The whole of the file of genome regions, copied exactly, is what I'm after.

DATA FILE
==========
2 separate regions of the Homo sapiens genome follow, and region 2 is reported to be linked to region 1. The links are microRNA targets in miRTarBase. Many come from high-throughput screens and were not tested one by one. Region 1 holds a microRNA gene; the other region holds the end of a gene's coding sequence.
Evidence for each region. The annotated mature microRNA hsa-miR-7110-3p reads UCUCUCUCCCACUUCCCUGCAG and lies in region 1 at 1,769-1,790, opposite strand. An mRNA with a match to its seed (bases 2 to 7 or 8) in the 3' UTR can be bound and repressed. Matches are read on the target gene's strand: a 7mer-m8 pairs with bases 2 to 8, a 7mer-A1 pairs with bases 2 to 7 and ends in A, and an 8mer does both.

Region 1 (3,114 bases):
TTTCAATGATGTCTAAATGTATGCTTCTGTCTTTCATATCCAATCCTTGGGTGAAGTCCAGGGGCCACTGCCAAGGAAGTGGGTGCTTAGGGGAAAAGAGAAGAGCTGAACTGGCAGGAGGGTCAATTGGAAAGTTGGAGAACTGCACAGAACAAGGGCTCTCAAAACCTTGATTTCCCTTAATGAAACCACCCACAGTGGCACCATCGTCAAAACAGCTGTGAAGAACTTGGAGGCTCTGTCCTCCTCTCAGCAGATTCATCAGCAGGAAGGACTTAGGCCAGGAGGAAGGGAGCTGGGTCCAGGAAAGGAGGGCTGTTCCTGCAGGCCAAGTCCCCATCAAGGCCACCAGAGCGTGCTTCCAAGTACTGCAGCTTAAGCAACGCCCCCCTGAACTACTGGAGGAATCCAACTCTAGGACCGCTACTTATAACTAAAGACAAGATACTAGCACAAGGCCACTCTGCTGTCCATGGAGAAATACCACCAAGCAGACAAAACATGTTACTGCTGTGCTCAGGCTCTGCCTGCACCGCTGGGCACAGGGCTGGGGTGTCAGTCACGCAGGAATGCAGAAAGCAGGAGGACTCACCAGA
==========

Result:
2 separate regions of the Homo sapiens genome follow, and region 2 is reported to be linked to region 1. The links are microRNA targets in miRTarBase. Many come from high-throughput screens and were not tested one by one. Region 1 holds a microRNA gene; the other region holds the end of a gene's coding sequence.
Evidence for each region. The annotated mature microRNA hsa-miR-7110-3p reads UCUCUCUCCCACUUCCCUGCAG and lies in region 1 at 1,769-1,790, opposite strand. An mRNA with a match to its seed (bases 2 to 7 or 8) in the 3' UTR can be bound and repressed. Matches are read on the target gene's strand: a 7mer-m8 pairs with bases 2 to 8, a 7mer-A1 pairs with bases 2 to 7 and ends in A, and an 8mer does both.

Region 1 (3,114 bases):
TTTCAATGATGTCTAAATGTATGCTTCTGTCTTTCATATCCAATCCTTGGGTGAAGTCCAGGGGCCACTGCCAAGGAAGTGGGTGCTTAGGGGAAAAGAGAAGAGCTGAACTGGCAGGAGGGTCAATTGGAAAGTTGGAGAACTGCACAGAACAAGGGCTCTCAAAACCTTGATTTCCCTTAATGAAACCACCCACAGTGGCACCATCGTCAAAACAGCTGTGAAGAACTTGGAGGCTCTGTCCTCCTCTCAGCAGATTCATCAGCAGGAAGGACTTAGGCCAGGAGGAAGGGAGCTGGGTCCAGGAAAGGAGGGCTGTTCCTGCAGGCCAAGTCCCCATCAAGGCCACCAGAGCGTGCTTCCAAGTACTGCAGCTTAAGCAACGCCCCCCTGAACTACTGGAGGAATCCAACTCTAGGACCGCTACTTATAACTAAAGACAAGATACTAGCACAAGGCCACTCTGCTGTCCATGGAGAAATACCACCAAGCAGACAAAACATGTTACTGCTGTGCTCAGGCTCTGCCTGCACCGCTGGGCACAGGGCTGGGGTGTCAGTCACGCAGGAATGCAGAAAGCAGGAGGACTCACCAGA